Is John Maine the next David Cone? Before you laugh me out of the room, there are both statistical and anecdotal similarities between the two.
After the 1986 season, David Cone was traded from the Kansas City Royals to Mets for backup catcher Ed Hearn, in what would eventually go down as one of the most favorable trades in Mets history. Hearn would go on to have no impact for the Royals in the two injury riddled seasons he was with the team. Cone was not overly impressive in his first two big league stints. In 1986, he had a cup of coffee with the Royals and posted a stat line of: 11 appearances, 22.7 innings, 5.56 ERA, and a 21/13 K/BB ratio. In 1987, with the Mets, Cone had a much larger workload. In 99.3 innings, Cone went 5-6 with a 3.71 ERA (102 ERA+), a 68/44 K/BB ratio, and a 1.31 WHIP.
Now let's look at the beginning of John Maine's career. While many feel that Maine was a the "throw in" in the Jorge Julio-Kris Benson deal, Omar Minaya has stated multiple times that the organization liked Maine's stuff and minor league credentials (Maine was near the top in minor league strikeouts in 2003) and was an important part of the deal. In the book "The Bad Guys Won" Mets management had similar feelings about Cone. Much like the Cone deal, the trade with the Orioles has worked out decisively in the Mets favor. Julio was flipped for a very effective El Duque and Maine has emerged as a front of the rotation starter, while Benson is out for the season with arm surgery.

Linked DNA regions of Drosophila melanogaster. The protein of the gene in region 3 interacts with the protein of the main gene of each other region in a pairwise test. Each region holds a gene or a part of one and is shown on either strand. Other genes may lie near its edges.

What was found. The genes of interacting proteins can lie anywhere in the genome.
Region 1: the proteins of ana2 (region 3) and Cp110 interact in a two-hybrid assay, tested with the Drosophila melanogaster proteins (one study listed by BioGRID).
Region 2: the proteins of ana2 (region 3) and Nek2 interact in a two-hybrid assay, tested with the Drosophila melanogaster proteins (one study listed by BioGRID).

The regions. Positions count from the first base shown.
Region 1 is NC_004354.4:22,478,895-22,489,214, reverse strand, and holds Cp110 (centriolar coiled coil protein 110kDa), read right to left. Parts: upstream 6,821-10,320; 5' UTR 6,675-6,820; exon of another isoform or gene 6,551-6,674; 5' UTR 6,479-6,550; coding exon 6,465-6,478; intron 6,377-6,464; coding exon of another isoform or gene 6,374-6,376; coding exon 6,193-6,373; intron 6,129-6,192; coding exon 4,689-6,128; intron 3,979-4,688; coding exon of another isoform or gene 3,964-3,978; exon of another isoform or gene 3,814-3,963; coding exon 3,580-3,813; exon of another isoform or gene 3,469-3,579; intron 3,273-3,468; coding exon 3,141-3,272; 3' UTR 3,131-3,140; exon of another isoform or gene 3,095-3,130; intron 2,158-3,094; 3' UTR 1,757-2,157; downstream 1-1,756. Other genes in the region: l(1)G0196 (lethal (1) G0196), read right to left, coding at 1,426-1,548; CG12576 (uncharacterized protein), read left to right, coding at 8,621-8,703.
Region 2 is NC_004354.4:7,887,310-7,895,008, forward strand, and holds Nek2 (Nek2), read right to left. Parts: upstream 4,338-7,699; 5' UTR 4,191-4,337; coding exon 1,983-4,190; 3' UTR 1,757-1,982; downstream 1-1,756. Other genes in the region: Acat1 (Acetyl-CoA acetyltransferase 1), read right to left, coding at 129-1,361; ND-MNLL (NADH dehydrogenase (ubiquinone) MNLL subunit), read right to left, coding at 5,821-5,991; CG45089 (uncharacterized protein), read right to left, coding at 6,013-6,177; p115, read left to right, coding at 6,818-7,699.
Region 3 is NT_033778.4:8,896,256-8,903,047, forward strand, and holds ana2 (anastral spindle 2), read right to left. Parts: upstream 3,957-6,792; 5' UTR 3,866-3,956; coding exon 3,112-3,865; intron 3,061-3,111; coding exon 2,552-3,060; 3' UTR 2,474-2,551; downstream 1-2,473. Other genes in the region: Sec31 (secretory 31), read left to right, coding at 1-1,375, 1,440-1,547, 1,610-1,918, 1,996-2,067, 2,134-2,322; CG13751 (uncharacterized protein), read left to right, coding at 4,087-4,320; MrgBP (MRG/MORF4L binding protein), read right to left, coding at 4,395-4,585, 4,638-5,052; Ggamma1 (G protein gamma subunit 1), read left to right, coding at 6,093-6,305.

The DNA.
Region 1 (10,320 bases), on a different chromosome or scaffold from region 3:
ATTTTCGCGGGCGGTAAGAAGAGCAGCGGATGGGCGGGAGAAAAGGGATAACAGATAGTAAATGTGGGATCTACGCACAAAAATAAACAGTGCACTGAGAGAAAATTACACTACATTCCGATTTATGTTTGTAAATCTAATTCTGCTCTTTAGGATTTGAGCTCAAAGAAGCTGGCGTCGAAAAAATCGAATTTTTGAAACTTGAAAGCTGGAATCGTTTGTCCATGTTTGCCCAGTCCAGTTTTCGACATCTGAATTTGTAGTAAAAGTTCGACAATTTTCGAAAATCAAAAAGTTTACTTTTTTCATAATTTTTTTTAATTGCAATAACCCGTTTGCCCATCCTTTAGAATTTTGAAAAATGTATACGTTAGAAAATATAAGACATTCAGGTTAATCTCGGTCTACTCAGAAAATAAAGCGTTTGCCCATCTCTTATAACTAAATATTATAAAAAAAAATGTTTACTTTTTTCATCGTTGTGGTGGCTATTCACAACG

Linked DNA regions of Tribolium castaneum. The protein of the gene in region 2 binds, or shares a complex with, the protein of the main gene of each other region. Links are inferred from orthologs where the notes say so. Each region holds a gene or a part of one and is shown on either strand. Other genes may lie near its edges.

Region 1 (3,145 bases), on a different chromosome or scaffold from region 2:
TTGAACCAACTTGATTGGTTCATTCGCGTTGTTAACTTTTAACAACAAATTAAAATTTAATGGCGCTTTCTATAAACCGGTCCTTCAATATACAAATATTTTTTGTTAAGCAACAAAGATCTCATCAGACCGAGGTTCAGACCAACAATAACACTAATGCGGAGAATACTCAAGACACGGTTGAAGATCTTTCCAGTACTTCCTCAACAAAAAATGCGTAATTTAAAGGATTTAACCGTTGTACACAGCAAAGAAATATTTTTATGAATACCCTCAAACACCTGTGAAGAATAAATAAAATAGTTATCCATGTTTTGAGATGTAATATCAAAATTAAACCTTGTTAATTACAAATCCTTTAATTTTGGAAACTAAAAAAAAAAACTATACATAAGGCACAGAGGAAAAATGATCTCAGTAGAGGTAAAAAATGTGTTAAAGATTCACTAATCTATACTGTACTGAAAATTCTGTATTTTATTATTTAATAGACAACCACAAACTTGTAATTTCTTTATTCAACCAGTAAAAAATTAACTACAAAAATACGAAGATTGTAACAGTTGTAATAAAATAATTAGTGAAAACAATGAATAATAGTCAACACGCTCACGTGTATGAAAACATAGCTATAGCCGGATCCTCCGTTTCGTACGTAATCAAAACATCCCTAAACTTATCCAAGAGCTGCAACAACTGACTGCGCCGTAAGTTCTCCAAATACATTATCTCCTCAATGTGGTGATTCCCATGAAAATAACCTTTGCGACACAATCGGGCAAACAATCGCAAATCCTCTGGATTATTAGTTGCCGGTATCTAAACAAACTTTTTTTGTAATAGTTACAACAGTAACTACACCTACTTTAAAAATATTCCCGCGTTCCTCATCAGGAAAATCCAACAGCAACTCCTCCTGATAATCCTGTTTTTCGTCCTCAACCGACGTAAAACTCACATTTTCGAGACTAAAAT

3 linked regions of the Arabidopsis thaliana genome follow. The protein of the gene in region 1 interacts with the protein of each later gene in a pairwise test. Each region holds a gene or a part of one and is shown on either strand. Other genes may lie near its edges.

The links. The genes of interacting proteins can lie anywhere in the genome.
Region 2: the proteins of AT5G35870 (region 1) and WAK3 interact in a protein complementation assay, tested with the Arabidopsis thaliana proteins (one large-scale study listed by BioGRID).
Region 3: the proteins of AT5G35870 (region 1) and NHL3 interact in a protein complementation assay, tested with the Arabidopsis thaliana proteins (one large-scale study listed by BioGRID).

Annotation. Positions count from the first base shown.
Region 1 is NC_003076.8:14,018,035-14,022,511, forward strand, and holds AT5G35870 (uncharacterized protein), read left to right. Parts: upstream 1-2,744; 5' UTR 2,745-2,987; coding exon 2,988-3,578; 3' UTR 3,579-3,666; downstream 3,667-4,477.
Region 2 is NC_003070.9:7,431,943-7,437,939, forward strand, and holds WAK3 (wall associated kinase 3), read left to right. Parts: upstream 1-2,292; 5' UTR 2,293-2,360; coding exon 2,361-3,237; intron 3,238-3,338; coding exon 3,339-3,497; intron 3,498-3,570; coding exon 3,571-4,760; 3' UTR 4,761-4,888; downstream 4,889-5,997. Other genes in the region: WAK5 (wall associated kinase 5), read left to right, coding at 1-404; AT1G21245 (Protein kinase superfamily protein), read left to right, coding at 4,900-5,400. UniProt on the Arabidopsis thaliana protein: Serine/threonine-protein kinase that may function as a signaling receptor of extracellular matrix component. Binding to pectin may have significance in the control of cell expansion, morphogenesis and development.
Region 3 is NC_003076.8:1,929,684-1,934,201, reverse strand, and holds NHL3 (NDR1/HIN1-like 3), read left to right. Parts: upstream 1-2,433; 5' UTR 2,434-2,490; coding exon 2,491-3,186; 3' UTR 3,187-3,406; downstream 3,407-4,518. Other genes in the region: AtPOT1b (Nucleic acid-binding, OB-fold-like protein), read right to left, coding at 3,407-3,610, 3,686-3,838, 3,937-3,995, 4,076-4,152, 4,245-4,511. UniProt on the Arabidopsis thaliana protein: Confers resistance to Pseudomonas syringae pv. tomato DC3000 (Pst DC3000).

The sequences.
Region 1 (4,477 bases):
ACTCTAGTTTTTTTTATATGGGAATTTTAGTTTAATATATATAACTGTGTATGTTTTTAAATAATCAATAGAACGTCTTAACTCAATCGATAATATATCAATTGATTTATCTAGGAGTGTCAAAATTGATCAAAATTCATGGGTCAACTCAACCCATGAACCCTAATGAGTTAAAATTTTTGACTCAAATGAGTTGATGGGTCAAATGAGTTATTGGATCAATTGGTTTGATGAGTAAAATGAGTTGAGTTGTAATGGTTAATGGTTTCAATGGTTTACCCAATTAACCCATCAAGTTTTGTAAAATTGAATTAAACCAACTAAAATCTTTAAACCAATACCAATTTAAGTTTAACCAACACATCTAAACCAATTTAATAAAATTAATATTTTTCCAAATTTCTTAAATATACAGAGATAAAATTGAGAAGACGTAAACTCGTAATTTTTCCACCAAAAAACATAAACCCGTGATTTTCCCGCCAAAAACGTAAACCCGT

Like Cone, Maine's first legitimate call up to the big leagues did not go well. In 2005, in 40 innings of work Maine posted a 6.30 ERA and 24/24 K/BB ratio. Again, like Cone, the change of scenery to beautiful Flushing did him well as he put up this stat line: 90 innings, 6-5, 3.60 ERA (120 ERA+), and a 71/33 K/BB ratio. This is just eerily similar to Cone's first year with the Mets.
Cone's 1988 and Maine's 2007 (thus far) further exhibit statistical similarities. In 1988, Cone went 20-3 with a 2.22 ERA (145 ERA+), a 1.12 WHIP, and rates of 3.2 BB/9 and 8.6 K/9. This year, Maine is on pace for a record of 15-8 and will likely fall short of Cone's 20-3 mark (which is no big deal since win-loss record is often team determinative and not a great stat for statistical comparisons anyway). His ERA and WHIP are just slightly higher than Cone's 1988 rates as Maine's ERA currently sits at a svelte 2.87 (142 ERA+) and his WHIP is 1.20. His BB/9 rate is 3.2- exactly the same as Cone's and he is averaging just 1.4 strikeouts less over 9 innings than Cone did.
Having watched both pitchers, I know that Cone had better stuff than Maine, but Maine has good late movement on his fastball which he generally spots well and his secondary stuff is getting better, thus making his fastball even more effective. Do I think he is as good as Cone? I'm not willing to place Maine on that pantheon yet, but their early career development is too similar to ignore.